In 2009, Judy Ann Santos, then newly married to husband Ryan Agoncillo, answered a question about how she and Ryan would manage their finances. "Ang pera ko, pera ko; ang pera niya, pera ko pa rin!" the award-winning actress quipped, adding that she'll only give Ryan a weekly allowance.
Judy Ann answered in jest, of course. But eight years later, the mom of three revealed that she doesn't make it a habit of asking her husband about his income. "Sa amin ni Ry, nagwo-work yung merong, of course, monthly allowance for the whole household. But, hindi ko ugali tanungin kung anong income niya. Ganun din siya sa akin," Judy Ann explained in a recent interview with Pep.ph. She added they supported each other's endeavors and purchases "as long as hindi nagla-lapse yung monthly responsibilities."
Honesty and open communication are serving Judy Ann and Ryan well. It has allowed them to set up money rules that work for them as a couple and for their family. They've created an environment where there is no need to hide money. It's not always the case in some relationships.
When we hear cheating in a relationship, it's almost always about a third party. But did you know about financial infidelity? Financial infidelity, or the act of deliberately lying about purchases, bank accounts, and other money-related matters with your partner, could be just as damaging to your relationship as an extra-marital affair.
In 2016, The Harris poll by the National Endowment for Financial Education (NEFE) in the U.S. found that 42 percent committed financial infidelity, and 75 percent said it negatively affected their relationship. This year, a survey by CreditCards.com showed that 12 million Americans admitted to keeping a credit card or bank account secret from their spouse.
What's behind financial infidelity? "The big reason at the top of the list is that there’s a general lack of frequent and effective communication about money taking place within the couple," spokesperson for NEFE Paul Golden told Babble.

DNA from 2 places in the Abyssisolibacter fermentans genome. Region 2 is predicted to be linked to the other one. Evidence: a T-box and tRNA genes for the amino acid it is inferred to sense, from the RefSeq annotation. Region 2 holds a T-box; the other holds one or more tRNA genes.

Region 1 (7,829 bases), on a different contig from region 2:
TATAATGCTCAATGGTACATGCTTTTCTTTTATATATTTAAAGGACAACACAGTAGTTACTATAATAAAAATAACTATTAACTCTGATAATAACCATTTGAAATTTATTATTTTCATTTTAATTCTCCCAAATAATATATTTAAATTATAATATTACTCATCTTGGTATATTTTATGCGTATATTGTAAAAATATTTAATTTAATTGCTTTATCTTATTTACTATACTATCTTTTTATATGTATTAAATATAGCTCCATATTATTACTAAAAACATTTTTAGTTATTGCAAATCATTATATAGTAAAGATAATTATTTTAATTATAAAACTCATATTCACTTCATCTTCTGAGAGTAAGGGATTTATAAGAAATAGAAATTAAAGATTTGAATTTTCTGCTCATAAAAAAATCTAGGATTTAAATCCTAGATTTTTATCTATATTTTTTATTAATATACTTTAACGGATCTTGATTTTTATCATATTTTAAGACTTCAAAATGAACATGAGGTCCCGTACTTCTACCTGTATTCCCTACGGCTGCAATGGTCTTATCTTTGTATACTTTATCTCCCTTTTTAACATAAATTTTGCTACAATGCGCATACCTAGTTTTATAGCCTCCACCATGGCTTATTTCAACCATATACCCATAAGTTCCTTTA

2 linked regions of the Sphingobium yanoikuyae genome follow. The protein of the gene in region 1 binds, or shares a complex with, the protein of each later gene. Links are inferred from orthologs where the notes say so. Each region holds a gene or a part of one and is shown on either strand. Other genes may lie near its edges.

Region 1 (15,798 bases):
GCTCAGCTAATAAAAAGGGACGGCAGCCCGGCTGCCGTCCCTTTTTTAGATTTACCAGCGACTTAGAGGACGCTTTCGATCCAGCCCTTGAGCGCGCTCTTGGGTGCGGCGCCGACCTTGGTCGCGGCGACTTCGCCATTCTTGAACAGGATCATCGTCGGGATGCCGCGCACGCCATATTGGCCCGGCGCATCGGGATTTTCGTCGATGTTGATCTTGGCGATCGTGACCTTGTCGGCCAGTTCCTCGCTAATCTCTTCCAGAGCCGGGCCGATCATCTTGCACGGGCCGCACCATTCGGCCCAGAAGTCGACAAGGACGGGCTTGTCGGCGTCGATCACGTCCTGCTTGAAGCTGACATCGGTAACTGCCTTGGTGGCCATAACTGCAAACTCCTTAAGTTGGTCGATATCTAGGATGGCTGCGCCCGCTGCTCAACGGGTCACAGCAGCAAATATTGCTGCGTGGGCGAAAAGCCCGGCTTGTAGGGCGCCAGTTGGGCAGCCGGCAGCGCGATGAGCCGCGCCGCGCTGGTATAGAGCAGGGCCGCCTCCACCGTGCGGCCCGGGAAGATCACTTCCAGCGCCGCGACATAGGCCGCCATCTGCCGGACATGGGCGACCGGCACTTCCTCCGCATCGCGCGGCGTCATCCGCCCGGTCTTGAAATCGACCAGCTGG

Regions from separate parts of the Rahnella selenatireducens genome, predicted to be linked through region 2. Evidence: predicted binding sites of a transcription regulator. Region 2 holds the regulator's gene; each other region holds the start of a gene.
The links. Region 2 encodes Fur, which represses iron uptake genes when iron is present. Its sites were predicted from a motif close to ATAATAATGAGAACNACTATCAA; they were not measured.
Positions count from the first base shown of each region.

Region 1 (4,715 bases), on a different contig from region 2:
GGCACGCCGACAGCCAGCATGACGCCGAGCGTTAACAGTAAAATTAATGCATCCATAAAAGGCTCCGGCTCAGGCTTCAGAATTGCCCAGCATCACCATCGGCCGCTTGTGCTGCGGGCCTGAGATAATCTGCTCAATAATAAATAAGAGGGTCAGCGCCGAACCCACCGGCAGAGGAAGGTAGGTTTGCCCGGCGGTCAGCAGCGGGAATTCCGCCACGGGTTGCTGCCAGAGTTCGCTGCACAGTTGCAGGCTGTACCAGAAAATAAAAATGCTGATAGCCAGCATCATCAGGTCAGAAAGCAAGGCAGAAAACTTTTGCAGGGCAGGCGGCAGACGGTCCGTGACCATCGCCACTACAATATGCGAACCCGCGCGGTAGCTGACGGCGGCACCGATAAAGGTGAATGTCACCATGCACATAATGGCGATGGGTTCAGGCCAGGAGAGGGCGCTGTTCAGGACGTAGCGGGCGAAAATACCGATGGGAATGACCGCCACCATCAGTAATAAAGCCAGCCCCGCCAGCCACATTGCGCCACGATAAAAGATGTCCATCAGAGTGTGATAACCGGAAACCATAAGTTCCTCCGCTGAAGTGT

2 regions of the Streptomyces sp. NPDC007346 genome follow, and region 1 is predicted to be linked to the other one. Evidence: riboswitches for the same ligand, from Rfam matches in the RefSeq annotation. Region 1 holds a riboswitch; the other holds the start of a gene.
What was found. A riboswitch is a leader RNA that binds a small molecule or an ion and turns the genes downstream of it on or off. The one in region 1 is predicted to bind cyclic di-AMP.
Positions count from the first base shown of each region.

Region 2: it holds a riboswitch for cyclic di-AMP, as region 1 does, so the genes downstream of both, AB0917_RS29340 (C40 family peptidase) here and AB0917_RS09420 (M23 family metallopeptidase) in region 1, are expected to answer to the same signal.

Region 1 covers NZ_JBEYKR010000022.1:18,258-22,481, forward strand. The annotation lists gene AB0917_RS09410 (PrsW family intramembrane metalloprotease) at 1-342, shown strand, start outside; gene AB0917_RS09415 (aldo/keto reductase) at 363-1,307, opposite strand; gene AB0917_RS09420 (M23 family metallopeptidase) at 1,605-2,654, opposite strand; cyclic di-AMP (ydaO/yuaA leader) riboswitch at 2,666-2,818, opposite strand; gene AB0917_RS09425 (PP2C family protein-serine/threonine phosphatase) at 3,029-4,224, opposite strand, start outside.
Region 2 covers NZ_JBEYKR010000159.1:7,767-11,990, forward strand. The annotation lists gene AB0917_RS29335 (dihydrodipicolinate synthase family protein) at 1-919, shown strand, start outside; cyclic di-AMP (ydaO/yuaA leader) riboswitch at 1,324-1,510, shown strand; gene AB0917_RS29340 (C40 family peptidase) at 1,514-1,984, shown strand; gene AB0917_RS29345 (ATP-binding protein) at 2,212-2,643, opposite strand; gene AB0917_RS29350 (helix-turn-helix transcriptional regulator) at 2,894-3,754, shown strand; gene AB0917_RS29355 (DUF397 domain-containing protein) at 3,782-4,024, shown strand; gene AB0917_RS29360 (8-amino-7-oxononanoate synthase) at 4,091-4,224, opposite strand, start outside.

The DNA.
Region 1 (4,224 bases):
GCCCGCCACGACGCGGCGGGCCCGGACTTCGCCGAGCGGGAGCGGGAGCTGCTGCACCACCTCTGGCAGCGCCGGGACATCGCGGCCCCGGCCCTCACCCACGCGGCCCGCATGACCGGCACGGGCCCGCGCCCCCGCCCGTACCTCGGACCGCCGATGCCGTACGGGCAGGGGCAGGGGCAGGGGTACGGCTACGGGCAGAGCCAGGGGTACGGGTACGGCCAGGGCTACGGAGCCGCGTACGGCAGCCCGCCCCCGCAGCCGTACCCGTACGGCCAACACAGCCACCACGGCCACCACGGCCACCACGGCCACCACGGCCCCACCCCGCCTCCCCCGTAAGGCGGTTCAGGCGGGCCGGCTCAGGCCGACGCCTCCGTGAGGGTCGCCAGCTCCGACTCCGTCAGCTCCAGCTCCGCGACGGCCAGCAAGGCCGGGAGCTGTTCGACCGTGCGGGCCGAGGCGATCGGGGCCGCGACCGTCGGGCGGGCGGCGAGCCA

As MoneyDoctors Inc. president Joe Ferreria points out, hiding money is a bad idea because it is a breach of trust between partners and could damage the relationship.
The only way to prevent money from driving a wedge between couples is to openly talk about it, whether you tend to spend on clothes, the kids, or the home while your husband pays for his hobbies. "The only way you’re going to understand your partner is through regular conversations that aren’t confrontations,” Golden said.
Preventing financial infidelity can be done by being on top of your household finances and staying vigilant and alert, says Tina B. Tessina Ph.D., psychotherapist and author of How to be Happy Partners: Working it out Together and Money, Sex, and Kids. When you find a receipt or a piece of paper indicating a purchase that you don’t recognize, have not seen copies of bills for the month, or when your partner becomes defensive or withdrawn then the topic of money is brought up – these are red flags.
Let feelings run its course so you can talk more clearly and calmly.
Make sure you’ve figured out what you want going forward first.
If you're the offending party, come clean and lay out plans so you can get on the same page.
The next step, and probably the most challenging one, is rebuilding trust. Essentially, you're going back to square one: full disclosure of your financial portfolio and making goals. "It will take sustained transparency in all communication, and it takes a commitment from both to stick to the goals that you’ve set together," Beck shared.
There are many ways to manage finances in a marriage. Some couples have devised strategies that work for them; others do it differently. There is no one correct way, but it would be better to establish some fundamental rules. For example, any purchase over P10,000 should be disclosed, even if it’s from your pocket outside of the family's account.